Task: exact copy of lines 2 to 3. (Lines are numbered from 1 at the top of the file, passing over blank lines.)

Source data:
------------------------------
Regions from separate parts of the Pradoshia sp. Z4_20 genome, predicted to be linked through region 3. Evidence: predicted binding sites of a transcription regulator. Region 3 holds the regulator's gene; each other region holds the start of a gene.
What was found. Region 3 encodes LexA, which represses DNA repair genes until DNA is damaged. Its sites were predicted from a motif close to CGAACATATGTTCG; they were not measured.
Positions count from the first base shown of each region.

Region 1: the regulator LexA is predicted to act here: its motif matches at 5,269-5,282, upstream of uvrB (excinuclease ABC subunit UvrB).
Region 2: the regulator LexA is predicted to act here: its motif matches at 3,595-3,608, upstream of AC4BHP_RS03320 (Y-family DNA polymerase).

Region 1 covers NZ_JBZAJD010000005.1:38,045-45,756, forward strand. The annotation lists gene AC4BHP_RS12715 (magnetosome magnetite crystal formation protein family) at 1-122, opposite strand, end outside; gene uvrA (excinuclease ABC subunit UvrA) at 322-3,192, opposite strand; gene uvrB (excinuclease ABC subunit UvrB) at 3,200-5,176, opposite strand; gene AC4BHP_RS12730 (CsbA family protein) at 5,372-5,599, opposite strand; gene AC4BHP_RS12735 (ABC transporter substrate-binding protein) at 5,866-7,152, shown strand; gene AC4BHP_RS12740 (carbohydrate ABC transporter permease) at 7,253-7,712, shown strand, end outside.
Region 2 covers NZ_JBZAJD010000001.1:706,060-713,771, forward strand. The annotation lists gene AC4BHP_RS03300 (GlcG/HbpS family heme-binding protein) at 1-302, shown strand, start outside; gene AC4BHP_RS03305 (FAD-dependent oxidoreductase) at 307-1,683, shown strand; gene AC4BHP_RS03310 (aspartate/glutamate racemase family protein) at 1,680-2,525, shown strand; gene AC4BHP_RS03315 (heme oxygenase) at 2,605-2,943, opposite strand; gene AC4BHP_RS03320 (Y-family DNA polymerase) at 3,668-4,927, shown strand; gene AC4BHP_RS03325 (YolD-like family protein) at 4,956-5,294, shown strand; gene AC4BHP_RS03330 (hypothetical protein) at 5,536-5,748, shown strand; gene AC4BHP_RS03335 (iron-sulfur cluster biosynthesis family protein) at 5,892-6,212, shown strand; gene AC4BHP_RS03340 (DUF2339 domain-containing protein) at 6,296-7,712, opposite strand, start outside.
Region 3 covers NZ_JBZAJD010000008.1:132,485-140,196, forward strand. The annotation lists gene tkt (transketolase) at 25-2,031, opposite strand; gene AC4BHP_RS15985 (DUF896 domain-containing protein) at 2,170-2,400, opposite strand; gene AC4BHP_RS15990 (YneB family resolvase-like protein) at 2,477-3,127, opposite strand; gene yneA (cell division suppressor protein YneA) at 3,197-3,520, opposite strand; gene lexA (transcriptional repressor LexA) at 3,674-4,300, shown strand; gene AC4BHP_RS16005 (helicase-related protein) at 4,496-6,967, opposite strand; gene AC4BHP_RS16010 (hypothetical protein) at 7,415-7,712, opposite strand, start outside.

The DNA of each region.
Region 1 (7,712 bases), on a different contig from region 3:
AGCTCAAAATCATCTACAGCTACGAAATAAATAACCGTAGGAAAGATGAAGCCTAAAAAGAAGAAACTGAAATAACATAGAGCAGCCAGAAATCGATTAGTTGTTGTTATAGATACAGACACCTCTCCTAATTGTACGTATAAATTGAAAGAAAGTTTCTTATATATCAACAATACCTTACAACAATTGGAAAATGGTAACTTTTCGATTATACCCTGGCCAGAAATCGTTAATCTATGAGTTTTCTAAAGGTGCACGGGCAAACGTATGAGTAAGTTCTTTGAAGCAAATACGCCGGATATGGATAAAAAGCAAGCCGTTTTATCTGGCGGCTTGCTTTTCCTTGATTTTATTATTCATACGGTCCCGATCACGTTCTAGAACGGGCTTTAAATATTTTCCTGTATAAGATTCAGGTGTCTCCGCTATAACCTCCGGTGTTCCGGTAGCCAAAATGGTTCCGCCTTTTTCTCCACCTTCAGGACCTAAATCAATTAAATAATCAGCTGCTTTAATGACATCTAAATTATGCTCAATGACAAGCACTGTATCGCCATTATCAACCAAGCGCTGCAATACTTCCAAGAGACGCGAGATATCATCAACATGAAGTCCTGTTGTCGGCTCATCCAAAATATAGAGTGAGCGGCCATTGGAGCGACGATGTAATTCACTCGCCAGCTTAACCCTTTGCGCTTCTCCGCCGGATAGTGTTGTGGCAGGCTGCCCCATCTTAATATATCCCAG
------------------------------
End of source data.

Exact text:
What was found. Region 3 encodes LexA, which represses DNA repair genes until DNA is damaged. Its sites were predicted from a motif close to CGAACATATGTTCG; they were not measured.
Positions count from the first base shown of each region.